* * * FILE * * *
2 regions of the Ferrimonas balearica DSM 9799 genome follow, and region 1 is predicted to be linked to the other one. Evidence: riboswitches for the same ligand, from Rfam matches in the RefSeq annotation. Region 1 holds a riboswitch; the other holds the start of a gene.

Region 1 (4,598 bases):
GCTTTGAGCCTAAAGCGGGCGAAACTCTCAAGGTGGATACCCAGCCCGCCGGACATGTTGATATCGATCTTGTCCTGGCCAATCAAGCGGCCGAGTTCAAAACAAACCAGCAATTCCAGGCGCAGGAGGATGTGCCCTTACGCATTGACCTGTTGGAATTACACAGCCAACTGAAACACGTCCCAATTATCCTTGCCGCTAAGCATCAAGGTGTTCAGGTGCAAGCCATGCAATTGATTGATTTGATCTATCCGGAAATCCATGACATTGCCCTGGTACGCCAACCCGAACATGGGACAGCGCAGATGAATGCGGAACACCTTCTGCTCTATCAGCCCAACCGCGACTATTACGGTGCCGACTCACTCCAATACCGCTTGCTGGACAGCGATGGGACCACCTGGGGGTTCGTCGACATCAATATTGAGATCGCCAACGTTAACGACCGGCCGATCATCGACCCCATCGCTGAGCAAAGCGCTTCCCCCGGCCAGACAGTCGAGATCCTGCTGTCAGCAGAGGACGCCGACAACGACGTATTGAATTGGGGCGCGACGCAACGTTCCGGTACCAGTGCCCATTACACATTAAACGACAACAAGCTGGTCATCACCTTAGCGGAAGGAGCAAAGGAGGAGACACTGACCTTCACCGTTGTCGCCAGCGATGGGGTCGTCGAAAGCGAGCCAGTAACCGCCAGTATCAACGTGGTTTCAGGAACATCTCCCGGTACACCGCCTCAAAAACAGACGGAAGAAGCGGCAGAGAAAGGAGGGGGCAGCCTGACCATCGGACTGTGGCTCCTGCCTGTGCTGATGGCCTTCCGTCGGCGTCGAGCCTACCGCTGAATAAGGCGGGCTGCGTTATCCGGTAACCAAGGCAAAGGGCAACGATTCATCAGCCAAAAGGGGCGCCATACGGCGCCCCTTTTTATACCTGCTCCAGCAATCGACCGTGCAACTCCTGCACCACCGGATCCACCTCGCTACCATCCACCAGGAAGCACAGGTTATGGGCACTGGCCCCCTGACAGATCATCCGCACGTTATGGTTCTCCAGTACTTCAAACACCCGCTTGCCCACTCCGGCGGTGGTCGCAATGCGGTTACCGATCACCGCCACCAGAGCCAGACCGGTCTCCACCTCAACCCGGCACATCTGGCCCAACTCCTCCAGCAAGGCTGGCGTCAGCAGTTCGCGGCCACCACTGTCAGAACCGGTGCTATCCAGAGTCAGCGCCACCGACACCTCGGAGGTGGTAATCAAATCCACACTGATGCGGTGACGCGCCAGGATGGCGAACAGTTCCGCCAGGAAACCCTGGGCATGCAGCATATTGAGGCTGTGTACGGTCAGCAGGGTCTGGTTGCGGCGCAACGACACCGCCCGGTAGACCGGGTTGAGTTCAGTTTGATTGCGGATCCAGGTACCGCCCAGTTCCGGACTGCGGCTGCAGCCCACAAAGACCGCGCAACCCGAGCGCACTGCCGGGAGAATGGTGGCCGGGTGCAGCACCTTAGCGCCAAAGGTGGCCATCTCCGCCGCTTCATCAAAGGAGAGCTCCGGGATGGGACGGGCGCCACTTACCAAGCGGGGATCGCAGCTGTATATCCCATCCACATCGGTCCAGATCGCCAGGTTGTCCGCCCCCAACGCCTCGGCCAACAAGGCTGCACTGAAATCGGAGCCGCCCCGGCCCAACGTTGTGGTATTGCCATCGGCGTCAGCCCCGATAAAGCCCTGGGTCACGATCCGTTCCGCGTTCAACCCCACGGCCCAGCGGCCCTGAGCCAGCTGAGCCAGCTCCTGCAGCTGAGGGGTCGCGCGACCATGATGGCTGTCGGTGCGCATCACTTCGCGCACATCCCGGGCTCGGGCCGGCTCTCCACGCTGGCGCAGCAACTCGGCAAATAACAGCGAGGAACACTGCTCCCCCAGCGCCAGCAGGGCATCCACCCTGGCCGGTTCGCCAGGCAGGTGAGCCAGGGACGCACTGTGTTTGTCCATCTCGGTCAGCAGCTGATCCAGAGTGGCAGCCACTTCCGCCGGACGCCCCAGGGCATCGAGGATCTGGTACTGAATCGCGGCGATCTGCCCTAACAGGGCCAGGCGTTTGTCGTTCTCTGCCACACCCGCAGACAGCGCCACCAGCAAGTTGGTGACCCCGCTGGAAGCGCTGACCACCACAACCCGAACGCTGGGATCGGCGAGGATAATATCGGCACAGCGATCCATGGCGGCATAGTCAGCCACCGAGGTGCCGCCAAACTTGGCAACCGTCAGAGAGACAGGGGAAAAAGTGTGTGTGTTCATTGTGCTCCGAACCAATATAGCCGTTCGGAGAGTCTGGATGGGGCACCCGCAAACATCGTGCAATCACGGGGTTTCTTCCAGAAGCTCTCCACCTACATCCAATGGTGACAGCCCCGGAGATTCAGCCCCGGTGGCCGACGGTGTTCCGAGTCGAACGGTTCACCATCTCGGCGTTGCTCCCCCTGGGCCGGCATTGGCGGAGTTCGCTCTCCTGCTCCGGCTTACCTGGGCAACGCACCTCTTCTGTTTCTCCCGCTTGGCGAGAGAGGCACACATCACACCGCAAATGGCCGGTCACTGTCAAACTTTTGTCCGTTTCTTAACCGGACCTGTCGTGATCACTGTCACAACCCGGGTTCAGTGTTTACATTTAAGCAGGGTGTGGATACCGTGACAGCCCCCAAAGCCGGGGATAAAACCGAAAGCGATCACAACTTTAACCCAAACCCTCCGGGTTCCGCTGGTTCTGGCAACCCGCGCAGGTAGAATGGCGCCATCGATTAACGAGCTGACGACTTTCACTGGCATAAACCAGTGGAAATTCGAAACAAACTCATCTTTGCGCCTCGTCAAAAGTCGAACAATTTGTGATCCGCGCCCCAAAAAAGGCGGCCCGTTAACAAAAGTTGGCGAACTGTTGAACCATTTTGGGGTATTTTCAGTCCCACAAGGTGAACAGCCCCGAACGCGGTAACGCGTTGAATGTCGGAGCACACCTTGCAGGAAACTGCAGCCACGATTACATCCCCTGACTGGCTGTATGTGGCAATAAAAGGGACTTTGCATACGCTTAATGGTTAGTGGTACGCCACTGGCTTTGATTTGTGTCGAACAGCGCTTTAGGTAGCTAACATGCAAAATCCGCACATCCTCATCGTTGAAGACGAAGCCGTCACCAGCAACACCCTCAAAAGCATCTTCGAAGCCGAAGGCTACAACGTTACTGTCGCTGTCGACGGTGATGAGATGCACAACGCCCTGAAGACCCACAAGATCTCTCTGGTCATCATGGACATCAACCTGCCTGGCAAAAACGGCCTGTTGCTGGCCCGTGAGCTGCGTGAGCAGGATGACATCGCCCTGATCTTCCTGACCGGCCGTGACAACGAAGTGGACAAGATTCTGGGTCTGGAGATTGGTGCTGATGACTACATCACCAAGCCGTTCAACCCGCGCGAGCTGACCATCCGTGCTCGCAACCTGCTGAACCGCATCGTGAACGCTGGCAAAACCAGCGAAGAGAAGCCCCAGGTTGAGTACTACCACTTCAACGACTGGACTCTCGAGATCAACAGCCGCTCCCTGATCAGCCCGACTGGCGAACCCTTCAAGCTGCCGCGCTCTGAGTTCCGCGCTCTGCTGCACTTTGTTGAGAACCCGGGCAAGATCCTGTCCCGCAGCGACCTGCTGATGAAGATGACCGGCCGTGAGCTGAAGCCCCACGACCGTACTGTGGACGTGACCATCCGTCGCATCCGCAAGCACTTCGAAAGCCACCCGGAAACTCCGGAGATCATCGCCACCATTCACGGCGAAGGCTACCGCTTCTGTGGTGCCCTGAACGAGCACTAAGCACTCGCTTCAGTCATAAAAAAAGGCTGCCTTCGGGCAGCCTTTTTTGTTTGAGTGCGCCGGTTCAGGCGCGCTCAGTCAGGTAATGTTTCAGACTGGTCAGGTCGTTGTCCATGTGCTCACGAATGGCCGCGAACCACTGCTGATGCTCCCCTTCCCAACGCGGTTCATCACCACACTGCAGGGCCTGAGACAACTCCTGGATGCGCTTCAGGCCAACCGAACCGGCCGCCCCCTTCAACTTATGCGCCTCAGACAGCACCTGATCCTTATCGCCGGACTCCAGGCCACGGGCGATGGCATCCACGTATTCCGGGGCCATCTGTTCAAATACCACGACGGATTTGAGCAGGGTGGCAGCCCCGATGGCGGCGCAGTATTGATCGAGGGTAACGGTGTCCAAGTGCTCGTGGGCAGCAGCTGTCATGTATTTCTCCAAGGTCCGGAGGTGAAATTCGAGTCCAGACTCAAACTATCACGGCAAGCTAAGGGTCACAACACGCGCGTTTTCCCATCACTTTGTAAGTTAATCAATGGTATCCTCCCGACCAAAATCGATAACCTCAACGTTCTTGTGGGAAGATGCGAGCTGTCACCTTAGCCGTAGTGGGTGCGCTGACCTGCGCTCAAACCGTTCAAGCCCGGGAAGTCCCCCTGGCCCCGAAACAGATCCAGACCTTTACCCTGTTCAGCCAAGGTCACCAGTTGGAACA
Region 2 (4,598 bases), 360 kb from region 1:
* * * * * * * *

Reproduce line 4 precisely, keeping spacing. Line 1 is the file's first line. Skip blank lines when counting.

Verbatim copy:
Region 2 (4,598 bases), 360 kb from region 1: